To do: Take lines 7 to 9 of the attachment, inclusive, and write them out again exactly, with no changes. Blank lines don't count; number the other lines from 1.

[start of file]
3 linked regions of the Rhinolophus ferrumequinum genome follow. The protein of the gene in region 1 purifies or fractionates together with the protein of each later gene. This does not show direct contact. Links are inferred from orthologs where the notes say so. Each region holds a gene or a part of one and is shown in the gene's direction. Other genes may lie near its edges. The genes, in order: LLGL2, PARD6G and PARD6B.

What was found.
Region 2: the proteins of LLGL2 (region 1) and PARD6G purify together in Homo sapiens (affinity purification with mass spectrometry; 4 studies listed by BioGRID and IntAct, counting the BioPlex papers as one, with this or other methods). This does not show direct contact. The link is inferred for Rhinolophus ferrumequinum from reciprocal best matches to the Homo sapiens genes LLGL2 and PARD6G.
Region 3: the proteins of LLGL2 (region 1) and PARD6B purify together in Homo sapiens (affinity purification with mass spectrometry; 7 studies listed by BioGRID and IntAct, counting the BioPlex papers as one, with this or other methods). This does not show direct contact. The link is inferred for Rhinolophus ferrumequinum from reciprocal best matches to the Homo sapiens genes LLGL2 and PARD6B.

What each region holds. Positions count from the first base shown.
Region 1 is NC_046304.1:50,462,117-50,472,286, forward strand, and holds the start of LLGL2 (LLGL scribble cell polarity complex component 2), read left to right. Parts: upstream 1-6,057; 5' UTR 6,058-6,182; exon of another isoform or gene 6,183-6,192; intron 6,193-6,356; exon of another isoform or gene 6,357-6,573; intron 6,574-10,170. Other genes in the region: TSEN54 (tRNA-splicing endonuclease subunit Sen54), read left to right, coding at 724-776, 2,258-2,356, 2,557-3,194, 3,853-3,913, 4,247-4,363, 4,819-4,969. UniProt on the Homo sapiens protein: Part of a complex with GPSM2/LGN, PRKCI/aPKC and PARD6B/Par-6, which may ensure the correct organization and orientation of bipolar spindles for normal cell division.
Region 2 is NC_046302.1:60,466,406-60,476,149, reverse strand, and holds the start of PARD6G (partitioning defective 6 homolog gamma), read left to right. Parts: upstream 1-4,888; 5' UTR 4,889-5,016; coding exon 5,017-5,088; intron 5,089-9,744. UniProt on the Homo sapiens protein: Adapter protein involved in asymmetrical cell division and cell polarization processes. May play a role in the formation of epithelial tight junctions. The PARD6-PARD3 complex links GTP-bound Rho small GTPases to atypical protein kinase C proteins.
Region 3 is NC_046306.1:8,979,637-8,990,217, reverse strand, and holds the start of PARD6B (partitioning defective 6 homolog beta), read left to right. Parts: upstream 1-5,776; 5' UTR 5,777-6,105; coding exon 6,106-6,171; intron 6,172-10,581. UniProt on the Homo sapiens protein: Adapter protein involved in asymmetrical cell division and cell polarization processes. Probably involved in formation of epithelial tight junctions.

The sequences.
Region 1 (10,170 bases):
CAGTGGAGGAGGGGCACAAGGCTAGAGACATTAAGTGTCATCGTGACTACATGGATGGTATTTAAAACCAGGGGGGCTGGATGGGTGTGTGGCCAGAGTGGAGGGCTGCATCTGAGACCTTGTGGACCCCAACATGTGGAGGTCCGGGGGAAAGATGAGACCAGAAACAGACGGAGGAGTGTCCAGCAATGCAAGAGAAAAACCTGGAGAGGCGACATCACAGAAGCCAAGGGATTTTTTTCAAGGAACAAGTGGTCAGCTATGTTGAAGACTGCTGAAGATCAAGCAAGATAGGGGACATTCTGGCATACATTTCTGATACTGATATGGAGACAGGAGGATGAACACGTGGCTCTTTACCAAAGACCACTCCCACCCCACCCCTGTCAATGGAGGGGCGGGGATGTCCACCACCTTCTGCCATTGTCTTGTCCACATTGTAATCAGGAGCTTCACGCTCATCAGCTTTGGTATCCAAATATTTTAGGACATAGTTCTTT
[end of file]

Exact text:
Region 2 is NC_046302.1:60,466,406-60,476,149, reverse strand, and holds the start of PARD6G (partitioning defective 6 homolog gamma), read left to right. Parts: upstream 1-4,888; 5' UTR 4,889-5,016; coding exon 5,017-5,088; intron 5,089-9,744. UniProt on the Homo sapiens protein: Adapter protein involved in asymmetrical cell division and cell polarization processes. May play a role in the formation of epithelial tight junctions. The PARD6-PARD3 complex links GTP-bound Rho small GTPases to atypical protein kinase C proteins.
Region 3 is NC_046306.1:8,979,637-8,990,217, reverse strand, and holds the start of PARD6B (partitioning defective 6 homolog beta), read left to right. Parts: upstream 1-5,776; 5' UTR 5,777-6,105; coding exon 6,106-6,171; intron 6,172-10,581. UniProt on the Homo sapiens protein: Adapter protein involved in asymmetrical cell division and cell polarization processes. Probably involved in formation of epithelial tight junctions.

The sequences.